Lessons from the Road to Transparency: Four Tips for Publishing to IATI

Screen Shot from NGO Aid Map

In honor of Sunshine Week – a weeklong celebration of open government – we’d like to share four lessons InterAction has learned in our own journey towards openness. Today, we join the more than 300 organizations that have published data on their activities according to the International Aid Transparency Initiative (IATI) standard (view our data on the IATI Registry or a visualization of our data on NGO Aid Map). This includes our counterparts in the U.K., Ireland, Netherlands and Nepal, and several InterAction members, including CDA, ChildFund International, GlobalGiving, Pact, and Plan International USA. In doing so, we have taken another important step in making our organization more open and accountable, in line with the open information policy InterAction adopted last October.

In the blog post announcing that policy’s launch, we explained our rationale for making a commitment to greater openness and transparency. Our reasons for publishing to IATI are much the same, so I won’t repeat those here. Instead, I’d like to share four tips:

  • Adopting an open information policy first can be helpful. Not every organization publishing to IATI has adopted an open information policy. For InterAction, however, I believe this was a critical first step for two reasons. First, in adopting the policy, InterAction’s senior management signaled their commitment – both internally and externally – to improving the organization’s transparency. Having this public commitment to point to is useful in ensuring we are continuously making progress on implementation. Second, the development of the policy prompted us to have important discussions about why transparency matters specifically for InterAction, and to come to an agreement about what type of information we would and would not make public (a list of exclusions is available in our open information policy). This laid the groundwork for identifying what data we would be publishing to IATI.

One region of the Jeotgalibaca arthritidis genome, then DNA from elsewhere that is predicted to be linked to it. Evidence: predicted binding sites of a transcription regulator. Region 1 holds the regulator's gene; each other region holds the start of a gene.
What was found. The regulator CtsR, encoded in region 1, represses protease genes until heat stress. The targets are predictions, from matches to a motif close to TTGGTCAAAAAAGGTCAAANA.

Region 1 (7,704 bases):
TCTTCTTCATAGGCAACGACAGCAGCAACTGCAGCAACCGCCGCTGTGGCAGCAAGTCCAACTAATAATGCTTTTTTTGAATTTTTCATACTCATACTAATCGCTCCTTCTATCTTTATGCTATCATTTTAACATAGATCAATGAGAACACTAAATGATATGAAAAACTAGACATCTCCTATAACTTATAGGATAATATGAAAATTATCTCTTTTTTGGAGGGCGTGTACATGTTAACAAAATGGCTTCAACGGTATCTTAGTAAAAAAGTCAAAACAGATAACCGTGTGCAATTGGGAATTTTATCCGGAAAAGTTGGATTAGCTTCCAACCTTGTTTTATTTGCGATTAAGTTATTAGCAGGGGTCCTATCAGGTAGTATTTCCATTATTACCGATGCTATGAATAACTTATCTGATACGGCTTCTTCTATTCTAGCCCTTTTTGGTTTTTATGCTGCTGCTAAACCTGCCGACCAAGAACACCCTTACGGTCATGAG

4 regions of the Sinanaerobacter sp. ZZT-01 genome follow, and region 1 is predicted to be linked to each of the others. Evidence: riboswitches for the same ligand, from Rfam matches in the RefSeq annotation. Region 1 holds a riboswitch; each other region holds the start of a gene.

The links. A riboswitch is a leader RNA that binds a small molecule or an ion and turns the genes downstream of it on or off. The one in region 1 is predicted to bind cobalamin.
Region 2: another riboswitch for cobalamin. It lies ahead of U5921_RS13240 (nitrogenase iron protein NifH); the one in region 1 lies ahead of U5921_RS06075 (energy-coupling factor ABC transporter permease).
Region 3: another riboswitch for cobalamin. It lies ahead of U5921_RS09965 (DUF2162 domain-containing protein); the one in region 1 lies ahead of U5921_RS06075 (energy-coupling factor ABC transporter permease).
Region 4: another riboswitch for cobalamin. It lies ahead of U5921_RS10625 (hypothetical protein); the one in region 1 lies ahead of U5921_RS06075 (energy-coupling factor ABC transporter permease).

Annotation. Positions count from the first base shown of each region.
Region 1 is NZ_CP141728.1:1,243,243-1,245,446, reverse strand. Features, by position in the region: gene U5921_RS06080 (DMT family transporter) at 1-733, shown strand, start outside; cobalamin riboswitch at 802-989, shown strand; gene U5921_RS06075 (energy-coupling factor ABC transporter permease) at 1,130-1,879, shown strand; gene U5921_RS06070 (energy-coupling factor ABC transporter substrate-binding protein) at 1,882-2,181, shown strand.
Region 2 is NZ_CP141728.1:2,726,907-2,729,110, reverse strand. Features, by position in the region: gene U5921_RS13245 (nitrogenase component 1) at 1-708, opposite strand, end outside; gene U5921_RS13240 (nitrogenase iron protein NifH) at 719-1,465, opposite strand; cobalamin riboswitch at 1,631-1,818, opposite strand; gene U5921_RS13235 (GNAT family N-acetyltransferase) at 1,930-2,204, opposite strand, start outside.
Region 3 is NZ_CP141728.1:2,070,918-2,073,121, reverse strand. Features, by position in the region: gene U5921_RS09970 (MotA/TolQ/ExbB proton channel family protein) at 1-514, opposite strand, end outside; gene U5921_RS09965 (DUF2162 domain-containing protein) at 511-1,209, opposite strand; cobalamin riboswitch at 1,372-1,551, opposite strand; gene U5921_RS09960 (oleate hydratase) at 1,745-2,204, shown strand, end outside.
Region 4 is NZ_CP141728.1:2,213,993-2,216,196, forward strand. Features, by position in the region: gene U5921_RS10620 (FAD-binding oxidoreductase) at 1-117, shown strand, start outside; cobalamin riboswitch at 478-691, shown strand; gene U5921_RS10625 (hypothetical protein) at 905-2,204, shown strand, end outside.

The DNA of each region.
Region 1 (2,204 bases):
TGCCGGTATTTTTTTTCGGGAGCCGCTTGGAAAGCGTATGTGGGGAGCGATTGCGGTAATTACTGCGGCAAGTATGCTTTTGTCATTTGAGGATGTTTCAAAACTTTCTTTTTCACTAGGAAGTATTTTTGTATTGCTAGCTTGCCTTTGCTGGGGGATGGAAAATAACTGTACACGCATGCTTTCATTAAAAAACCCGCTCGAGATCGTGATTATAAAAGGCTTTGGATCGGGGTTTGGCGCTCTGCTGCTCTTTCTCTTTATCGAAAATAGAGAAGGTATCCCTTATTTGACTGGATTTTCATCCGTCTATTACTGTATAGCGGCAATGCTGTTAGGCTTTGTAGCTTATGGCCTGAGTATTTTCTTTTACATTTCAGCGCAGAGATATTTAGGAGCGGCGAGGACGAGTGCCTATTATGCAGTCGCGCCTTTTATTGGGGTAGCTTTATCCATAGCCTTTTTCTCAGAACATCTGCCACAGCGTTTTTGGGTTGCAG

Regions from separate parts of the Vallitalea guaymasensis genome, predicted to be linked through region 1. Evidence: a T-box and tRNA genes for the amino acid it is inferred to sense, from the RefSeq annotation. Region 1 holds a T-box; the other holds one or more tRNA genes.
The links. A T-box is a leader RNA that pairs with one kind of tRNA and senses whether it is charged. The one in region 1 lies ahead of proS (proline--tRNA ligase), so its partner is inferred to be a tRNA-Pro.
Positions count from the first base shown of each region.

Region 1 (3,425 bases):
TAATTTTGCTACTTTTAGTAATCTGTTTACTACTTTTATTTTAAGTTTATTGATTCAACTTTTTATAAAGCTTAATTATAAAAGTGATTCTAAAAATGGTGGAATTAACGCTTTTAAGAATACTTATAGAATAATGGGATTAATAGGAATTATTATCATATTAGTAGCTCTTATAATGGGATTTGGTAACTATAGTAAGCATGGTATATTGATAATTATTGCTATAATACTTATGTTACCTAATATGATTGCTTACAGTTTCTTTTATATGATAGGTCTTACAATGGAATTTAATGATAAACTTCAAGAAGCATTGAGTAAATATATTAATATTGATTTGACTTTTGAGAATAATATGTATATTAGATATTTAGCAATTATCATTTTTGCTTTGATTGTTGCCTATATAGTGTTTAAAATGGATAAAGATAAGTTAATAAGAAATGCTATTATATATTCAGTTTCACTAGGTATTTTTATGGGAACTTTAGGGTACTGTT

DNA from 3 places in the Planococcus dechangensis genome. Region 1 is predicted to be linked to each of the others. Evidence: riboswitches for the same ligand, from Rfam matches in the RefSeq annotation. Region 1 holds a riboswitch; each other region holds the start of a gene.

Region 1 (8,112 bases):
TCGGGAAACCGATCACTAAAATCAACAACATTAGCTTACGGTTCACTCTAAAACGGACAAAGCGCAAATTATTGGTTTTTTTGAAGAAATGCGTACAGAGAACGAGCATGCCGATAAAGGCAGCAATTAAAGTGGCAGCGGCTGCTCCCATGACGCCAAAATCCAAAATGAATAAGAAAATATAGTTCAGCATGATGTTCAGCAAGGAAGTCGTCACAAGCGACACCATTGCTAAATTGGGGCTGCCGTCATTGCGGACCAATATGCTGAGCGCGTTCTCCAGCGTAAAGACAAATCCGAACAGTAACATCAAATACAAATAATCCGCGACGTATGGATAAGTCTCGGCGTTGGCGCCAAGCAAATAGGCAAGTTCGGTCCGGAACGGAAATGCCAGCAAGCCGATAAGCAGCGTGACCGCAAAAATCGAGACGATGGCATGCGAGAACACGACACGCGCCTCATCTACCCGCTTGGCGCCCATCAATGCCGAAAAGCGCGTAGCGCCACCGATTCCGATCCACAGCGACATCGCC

• Identify/cultivate internal champions. The commitment to publish to IATI or to be more transparent in general should not lie within one person alone. Those responsible for leading an organization’s transparency efforts should do whatever they can to identify or cultivate other internal champions. Some people will become champions for normative reasons – because they believe in the value of transparency in and of itself. Others will do so for practical reasons – because they realize how publishing to IATI either helps the organization or helps make their own work easier. At InterAction, it has been important to have both types of champions.  
  • Integrate IATI publication into existing (or needed) business processes. Just as the commitment to publish to IATI should not lie only within one person, neither should the responsibility for actually publishing. It would have taken just one or two days for one person to simply publish information on our existing grants to IATI. Instead, it took us five months. Why? To try to ensure that our publication to IATI will not be a one-off effort, we began by figuring out: (1) what information IATI calls for and what we could realistically publish based on our current systems; (2) when and where that information should be captured; and (3) who within the organization should provide that information. Based on this analysis, we’ve made changes to our grants management process to integrate the data we need for IATI publication, rather than set up an entirely separate process. An important lesson here is that, depending on how it is approached, IATI can be a very useful tool for improving an organization’s data management practices.
  • Be patient. Publishing to IATI will almost inevitably take more time than expected (especially since – at least at first –it is usually not part of anyone’s job description). But while improving an organization’s transparency does require consistent pressure, it is important to avoid turning IATI into just another reporting requirement or making the processes of openness seem like a burden. As one of my colleagues emphasized, ultimately this is about shifting organizational culture – something that takes time in any context.

InterAction is committed to publishing high-quality information on its grant-funded activities on a quarterly basis. As we work out the kinks in publishing what we’ve currently committed to, we will be thinking about how we can make the process easier and further improve the quality of our published information. As all IATI publishers should, we will also be looking at how InterAction itself can realize the full benefits of publishing. Hopefully these lessons help clear the path to transparency for other leaders (like you?!), too.